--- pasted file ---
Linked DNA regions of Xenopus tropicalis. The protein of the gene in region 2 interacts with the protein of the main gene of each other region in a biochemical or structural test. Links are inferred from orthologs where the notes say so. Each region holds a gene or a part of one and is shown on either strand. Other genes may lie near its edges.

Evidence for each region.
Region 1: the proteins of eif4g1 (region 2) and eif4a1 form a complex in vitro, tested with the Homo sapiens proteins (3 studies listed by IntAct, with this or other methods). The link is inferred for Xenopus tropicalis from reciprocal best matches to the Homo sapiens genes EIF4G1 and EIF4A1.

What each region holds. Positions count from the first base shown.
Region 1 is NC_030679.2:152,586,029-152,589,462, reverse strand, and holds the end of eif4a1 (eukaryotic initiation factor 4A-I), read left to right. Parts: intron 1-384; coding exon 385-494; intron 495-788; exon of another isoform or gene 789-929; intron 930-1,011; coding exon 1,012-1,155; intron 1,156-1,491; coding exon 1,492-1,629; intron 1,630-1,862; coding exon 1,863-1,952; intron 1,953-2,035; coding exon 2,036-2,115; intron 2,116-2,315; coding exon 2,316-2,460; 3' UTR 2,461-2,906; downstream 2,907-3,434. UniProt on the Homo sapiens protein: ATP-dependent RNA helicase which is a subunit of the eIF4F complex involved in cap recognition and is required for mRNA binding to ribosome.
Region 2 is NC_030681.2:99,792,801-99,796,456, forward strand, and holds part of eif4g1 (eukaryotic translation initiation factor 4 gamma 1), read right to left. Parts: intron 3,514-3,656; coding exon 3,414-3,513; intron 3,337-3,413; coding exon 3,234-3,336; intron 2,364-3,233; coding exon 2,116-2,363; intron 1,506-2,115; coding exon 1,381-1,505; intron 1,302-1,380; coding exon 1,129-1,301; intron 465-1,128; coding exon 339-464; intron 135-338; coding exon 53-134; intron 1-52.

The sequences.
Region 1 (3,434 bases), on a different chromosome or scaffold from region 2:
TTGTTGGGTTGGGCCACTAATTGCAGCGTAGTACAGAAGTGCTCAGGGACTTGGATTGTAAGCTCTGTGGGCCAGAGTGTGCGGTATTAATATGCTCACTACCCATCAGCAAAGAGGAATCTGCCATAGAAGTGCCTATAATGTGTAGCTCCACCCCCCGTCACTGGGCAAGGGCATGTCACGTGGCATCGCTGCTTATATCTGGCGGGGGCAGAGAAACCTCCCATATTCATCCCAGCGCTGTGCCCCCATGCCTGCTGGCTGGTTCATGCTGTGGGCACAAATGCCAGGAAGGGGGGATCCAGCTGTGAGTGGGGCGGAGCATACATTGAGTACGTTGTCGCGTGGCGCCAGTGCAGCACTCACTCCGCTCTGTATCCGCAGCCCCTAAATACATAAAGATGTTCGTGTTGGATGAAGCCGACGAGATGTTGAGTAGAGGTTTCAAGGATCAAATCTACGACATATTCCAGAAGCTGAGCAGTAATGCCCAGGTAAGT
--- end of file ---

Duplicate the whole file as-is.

Linked DNA regions of Xenopus tropicalis. The protein of the gene in region 2 interacts with the protein of the main gene of each other region in a biochemical or structural test. Links are inferred from orthologs where the notes say so. Each region holds a gene or a part of one and is shown on either strand. Other genes may lie near its edges.

Evidence for each region.
Region 1: the proteins of eif4g1 (region 2) and eif4a1 form a complex in vitro, tested with the Homo sapiens proteins (3 studies listed by IntAct, with this or other methods). The link is inferred for Xenopus tropicalis from reciprocal best matches to the Homo sapiens genes EIF4G1 and EIF4A1.

What each region holds. Positions count from the first base shown.
Region 1 is NC_030679.2:152,586,029-152,589,462, reverse strand, and holds the end of eif4a1 (eukaryotic initiation factor 4A-I), read left to right. Parts: intron 1-384; coding exon 385-494; intron 495-788; exon of another isoform or gene 789-929; intron 930-1,011; coding exon 1,012-1,155; intron 1,156-1,491; coding exon 1,492-1,629; intron 1,630-1,862; coding exon 1,863-1,952; intron 1,953-2,035; coding exon 2,036-2,115; intron 2,116-2,315; coding exon 2,316-2,460; 3' UTR 2,461-2,906; downstream 2,907-3,434. UniProt on the Homo sapiens protein: ATP-dependent RNA helicase which is a subunit of the eIF4F complex involved in cap recognition and is required for mRNA binding to ribosome.
Region 2 is NC_030681.2:99,792,801-99,796,456, forward strand, and holds part of eif4g1 (eukaryotic translation initiation factor 4 gamma 1), read right to left. Parts: intron 3,514-3,656; coding exon 3,414-3,513; intron 3,337-3,413; coding exon 3,234-3,336; intron 2,364-3,233; coding exon 2,116-2,363; intron 1,506-2,115; coding exon 1,381-1,505; intron 1,302-1,380; coding exon 1,129-1,301; intron 465-1,128; coding exon 339-464; intron 135-338; coding exon 53-134; intron 1-52.

The sequences.
Region 1 (3,434 bases), on a different chromosome or scaffold from region 2:
TTGTTGGGTTGGGCCACTAATTGCAGCGTAGTACAGAAGTGCTCAGGGACTTGGATTGTAAGCTCTGTGGGCCAGAGTGTGCGGTATTAATATGCTCACTACCCATCAGCAAAGAGGAATCTGCCATAGAAGTGCCTATAATGTGTAGCTCCACCCCCCGTCACTGGGCAAGGGCATGTCACGTGGCATCGCTGCTTATATCTGGCGGGGGCAGAGAAACCTCCCATATTCATCCCAGCGCTGTGCCCCCATGCCTGCTGGCTGGTTCATGCTGTGGGCACAAATGCCAGGAAGGGGGGATCCAGCTGTGAGTGGGGCGGAGCATACATTGAGTACGTTGTCGCGTGGCGCCAGTGCAGCACTCACTCCGCTCTGTATCCGCAGCCCCTAAATACATAAAGATGTTCGTGTTGGATGAAGCCGACGAGATGTTGAGTAGAGGTTTCAAGGATCAAATCTACGACATATTCCAGAAGCTGAGCAGTAATGCCCAGGTAAGT